On the Internet at least, the word "lolita" conjures up images of sweaty middle-aged dudes who hang around schoolyards and get their hard drives confiscated by the FBI. But in Japan, lolita refers to another bizarre subculture.

Clad in petticoats, high-collared dresses, bonnets and wielding fluffy parasols, they walk the Bladerunner streets of Tokyo looking like graduates of The Tim Burton School for Girls. There are all kinds of lolita's, each with their own variation on the theme, but they all share a love of women's fashions that died out before their grandmothers were born.

And these aren't just outfits they wear to special clubs or garden parties. You can see grown women in these full Victorian doll costumes on trains, in book stores and wolfing down cheeseburgers at McDonald's.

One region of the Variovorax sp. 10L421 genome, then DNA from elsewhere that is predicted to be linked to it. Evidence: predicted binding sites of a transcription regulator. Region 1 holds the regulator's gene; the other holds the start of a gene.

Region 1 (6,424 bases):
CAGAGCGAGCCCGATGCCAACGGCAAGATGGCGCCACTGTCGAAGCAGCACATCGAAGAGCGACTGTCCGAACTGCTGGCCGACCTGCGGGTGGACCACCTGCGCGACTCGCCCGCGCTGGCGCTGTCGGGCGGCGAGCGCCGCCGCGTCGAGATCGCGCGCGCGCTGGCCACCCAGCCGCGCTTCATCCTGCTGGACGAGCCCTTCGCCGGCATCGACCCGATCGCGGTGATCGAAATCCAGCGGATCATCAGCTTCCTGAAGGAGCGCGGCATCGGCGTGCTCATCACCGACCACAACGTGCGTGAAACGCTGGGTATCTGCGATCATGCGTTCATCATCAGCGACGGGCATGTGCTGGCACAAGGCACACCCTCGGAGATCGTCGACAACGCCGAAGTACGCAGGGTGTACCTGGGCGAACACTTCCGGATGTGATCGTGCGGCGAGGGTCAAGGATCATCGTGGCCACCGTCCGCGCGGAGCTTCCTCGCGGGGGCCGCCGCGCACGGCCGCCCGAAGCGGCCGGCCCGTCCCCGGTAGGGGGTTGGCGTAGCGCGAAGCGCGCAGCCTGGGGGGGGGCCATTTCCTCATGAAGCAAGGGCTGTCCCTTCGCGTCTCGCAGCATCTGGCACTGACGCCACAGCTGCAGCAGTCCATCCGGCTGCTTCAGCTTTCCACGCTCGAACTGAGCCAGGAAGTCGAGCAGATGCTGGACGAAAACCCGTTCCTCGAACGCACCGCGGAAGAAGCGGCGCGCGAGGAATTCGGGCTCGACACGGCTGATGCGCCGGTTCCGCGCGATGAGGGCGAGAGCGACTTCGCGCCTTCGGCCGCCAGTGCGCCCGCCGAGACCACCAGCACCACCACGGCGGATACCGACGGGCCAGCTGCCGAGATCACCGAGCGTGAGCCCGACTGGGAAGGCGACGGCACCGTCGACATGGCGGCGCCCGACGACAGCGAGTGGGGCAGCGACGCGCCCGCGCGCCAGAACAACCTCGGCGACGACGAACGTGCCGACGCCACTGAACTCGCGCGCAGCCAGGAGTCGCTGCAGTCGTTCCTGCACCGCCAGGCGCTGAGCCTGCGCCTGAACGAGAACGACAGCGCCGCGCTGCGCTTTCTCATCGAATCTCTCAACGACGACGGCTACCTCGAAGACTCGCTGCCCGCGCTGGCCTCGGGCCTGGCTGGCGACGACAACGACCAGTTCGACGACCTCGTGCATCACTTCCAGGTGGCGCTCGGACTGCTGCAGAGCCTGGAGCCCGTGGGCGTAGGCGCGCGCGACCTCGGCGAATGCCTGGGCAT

Why, you may ask? It has something to do with the rejection of male-created beauty standards and sexualized dress. Yes. In Japan, to express their rejection of oppressive cultural stereotypes and proclaim their independence, women dress like creepy school girls from 200 years ago. That sounds about right.
Although, I love it.

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